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- Fear or freedom? A Head's perspective on joining a group of schools
- Current vacancies across the group
- Some thoughts for aspiring Heads on securing the perfect job
- Vacancy: Deputy Head (Academic) and Deputy Head (Pastoral), Hatherop Castle, Gloucestershire
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Fear or freedom?
A Head's perspective on joining a group of schools, by Julia Foulger, Head of St David's Prep
I had been at my current school for twelve years and was in my second year of Deputy Headship when I was first given an idea that, in all probability, we were to be taken over. This was the school that I had attended as a child; the school I had sent my own children to; the school that I had begun my teaching career in and most importantly, the school I loved. Having been owned by the same family, the present Proprietor was now looking towards retirement and no one in the family was in a position to take over. It was not an easy decision for her to make, she has grandchildren she hopes will follow her own children in becoming pupils at the school.
The overriding consideration for her was for the school to maintain its ethos and family values, as well as protecting ‘her’ staff in any way she could. Thus, the decision to sell was not taken lightly and, as I understand it, was a lengthy process of negotiations.
On learning of the plans, I must admit there was an initial feeling of fear. Fear for the future of the school – would there even be one? Fear on behalf of other staff who have a whole career ahead of them and some of whom I had only recently recruited. However, I had complete trust in our Proprietor, a lady who would always put others before herself and she took great pains to reassure me that she had done her homework and done all she could to guarantee the future success of ‘our’ school.
It was imperative at this time that plans were kept under wraps. We all have all heard stories of small proprietorial schools closing almost overnight when rumours are leaked. It all became a little ‘cloak and dagger’ as a meeting was set up for me to meet the new prospective owner. It was immediately clear to me that our school would be in safe hands. Less fear…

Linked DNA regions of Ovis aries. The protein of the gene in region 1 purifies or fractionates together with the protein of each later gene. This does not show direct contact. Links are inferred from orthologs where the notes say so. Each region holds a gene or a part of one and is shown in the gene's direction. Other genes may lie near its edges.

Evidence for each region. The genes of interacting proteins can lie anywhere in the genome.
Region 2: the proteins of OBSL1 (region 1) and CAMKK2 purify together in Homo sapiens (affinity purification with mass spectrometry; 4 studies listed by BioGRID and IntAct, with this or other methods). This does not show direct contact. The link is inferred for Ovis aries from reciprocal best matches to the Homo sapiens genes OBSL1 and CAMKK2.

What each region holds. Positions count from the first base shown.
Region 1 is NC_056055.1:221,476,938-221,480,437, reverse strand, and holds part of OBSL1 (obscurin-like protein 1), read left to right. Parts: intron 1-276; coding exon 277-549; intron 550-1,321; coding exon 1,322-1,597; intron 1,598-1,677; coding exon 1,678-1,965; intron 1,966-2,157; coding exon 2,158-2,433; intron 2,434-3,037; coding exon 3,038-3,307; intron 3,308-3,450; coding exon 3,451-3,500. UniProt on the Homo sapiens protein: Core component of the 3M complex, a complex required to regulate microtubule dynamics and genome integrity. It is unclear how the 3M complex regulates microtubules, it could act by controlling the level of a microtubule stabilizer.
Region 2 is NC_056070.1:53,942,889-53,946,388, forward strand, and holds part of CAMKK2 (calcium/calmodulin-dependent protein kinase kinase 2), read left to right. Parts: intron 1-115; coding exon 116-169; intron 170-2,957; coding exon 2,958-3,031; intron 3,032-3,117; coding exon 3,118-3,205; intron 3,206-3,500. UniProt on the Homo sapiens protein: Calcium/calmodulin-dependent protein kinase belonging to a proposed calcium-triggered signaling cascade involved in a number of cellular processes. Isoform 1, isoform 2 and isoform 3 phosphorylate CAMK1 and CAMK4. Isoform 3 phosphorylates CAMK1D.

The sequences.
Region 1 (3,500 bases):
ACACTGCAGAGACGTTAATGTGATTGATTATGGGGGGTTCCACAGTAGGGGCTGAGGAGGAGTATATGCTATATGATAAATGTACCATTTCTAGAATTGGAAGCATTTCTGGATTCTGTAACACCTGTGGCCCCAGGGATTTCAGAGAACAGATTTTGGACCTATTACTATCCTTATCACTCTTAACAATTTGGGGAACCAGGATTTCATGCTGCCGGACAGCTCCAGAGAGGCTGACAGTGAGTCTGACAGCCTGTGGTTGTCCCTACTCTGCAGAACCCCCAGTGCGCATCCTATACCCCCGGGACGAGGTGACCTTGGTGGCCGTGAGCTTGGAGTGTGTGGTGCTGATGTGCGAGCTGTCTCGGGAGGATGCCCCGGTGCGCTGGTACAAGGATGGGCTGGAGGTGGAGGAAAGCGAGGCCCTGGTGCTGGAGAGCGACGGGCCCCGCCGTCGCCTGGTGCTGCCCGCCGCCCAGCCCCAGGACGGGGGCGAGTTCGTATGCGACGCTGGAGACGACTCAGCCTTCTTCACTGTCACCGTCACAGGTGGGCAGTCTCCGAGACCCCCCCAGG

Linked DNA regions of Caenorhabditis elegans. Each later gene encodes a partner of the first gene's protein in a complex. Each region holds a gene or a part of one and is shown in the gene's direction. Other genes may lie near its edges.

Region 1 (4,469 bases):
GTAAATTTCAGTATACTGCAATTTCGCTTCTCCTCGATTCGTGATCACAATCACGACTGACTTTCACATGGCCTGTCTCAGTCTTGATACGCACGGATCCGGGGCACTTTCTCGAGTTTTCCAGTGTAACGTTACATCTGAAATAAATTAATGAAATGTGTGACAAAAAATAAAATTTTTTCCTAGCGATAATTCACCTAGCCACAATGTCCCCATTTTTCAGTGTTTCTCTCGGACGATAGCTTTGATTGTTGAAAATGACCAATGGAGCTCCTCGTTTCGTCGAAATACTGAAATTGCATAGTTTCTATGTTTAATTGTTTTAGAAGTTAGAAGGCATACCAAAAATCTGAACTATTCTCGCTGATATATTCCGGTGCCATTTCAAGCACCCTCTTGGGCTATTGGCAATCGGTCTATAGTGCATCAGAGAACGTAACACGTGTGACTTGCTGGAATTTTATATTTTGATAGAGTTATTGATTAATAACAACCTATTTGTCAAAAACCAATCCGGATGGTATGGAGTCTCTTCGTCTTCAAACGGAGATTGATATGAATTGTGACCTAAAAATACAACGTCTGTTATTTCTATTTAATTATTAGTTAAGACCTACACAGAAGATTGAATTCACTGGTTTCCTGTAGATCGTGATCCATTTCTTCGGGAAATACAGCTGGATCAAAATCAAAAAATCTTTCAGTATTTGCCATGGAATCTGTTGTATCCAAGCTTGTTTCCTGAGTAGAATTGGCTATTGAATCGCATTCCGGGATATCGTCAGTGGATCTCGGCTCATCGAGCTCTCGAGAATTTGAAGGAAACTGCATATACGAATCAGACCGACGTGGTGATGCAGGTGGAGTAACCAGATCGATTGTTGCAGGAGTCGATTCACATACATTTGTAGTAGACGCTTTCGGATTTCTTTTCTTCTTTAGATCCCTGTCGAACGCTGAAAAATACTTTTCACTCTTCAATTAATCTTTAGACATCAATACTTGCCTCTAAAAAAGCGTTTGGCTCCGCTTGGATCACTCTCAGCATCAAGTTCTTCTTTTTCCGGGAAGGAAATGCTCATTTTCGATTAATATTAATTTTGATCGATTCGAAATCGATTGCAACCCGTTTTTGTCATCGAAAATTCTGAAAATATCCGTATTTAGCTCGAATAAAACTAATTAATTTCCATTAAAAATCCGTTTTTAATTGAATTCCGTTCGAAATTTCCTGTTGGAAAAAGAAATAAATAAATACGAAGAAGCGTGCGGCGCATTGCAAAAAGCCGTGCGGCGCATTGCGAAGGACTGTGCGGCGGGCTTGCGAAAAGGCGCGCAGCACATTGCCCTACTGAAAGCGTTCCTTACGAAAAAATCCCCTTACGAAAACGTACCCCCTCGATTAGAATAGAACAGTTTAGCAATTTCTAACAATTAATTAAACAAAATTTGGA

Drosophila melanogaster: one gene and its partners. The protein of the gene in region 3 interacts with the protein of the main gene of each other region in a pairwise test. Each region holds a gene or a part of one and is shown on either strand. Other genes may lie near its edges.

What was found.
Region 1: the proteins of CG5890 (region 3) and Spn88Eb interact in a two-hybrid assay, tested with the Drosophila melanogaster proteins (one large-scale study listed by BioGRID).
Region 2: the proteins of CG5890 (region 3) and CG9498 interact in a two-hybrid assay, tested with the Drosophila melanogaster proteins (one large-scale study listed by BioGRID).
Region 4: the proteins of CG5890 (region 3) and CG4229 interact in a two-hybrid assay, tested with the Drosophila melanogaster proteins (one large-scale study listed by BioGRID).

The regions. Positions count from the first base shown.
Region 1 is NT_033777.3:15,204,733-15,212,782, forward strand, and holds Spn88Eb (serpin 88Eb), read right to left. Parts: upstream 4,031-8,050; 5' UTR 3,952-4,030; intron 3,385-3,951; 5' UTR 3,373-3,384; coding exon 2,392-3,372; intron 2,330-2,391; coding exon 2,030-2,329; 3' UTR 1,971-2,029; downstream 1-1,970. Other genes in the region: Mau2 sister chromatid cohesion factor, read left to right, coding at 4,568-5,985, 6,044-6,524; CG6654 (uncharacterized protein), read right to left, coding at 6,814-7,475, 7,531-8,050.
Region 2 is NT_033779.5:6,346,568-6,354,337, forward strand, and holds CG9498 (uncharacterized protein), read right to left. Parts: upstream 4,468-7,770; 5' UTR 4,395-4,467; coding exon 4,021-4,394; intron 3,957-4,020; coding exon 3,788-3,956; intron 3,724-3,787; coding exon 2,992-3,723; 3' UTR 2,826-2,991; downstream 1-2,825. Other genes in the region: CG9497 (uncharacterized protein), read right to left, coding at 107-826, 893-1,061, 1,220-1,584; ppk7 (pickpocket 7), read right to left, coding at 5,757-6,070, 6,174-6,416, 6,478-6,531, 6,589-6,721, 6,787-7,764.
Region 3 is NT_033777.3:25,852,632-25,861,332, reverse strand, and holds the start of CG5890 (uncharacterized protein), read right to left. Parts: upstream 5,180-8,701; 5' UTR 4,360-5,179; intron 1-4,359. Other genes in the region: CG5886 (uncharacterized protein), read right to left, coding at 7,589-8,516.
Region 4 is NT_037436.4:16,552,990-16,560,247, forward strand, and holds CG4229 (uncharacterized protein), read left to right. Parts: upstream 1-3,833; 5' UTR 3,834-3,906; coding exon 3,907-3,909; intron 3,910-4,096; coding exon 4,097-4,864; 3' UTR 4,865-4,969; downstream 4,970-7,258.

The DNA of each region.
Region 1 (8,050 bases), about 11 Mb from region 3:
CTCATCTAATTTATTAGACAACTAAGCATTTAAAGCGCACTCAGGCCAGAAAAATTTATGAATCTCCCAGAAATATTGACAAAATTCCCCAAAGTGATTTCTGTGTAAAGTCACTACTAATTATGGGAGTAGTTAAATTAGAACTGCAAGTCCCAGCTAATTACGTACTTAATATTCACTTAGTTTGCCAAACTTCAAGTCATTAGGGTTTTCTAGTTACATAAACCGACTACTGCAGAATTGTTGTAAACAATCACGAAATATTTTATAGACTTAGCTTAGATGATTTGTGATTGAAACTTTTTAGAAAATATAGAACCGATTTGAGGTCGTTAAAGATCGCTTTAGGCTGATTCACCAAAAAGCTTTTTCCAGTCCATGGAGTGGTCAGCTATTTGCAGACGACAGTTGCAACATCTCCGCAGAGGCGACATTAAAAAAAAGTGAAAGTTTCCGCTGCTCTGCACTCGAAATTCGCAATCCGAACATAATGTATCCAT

A tense summer holiday ensued, neither staff nor parents knew anything of what was about to unfold in September. I am not sure how much of the Child Protection training I took in on the morning of our Inset day, knowing that things were about to dramatically change as announcements were made by the outgoing and incoming proprietors to the full staff. I need not have worried, it was handled brilliantly and professionally on both sides and there was almost a sense of relief as staff realised the school had in fact been future proofed.
It was not all plain sailing just yet – the parents needed to be told. They were duly invited to a meeting in school to meet the new proprietor, some of the other Heads and members of the group’s Advisory Board. Advisory board? We had never had anything like that, something else to fear? The meeting went well and whilst there were questions and small concerns expressed by staff, parents and pupils over the next few weeks, there was really nothing to fear. Once there was assurance that the fees were not about to double, the field was not going to become a housing estate and the staff would stay the same, everyone seemed happy.
As Head, I began to get dates put in the diary; Head’s meetings, Advisory Board meetings, meetings with the proprietor. Help! Yes, a certain amount of fear, fear of the unknown. But that soon disappeared; they were all rather friendly, they wanted to share things, they wanted to help, they wanted to encourage. It was only when I started attending such events that I began to realise what I didn’t know! We had been happily jogging along, running a pretty successful small school but with no one to ask advice from and, due to the very ‘hands on’ control the previous owner had, I knew nothing of budgets or spending plans and had very little say over staffing or indeed changes at all, let alone ‘strategic planning’ and the like!
Therein comes the freedom. Becoming part of a small group of schools has, in my experience, actually given me the freedom to look at ‘the big picture’ and start the process of turning our little school into something great. The freedom has come from knowing that there is always someone in the group willing to help, someone willing to run an idea past, someone willing to come in and have a coffee and talk through the latest problem!
Perhaps we are just lucky, but I am sure that it is no coincidence that all the schools in our group, (six to date) all have a commonality about them. Separated by distance, size and age-ranges, nevertheless there is something about each one that evidently caught the eye of our Chairman, who has, I believe, looked at over a hundred schools. I thank him that he chose us to be one of his growing group of schools and I thank each and every person that we have met through our group and for the support and freedom they have offered me and my school.
So if you hear the words ‘ take-over’, ‘buy-out’ or ‘we’re being sold’, forget the fear and think of Mel Gibson as Braveheart and cry, FREEDOM!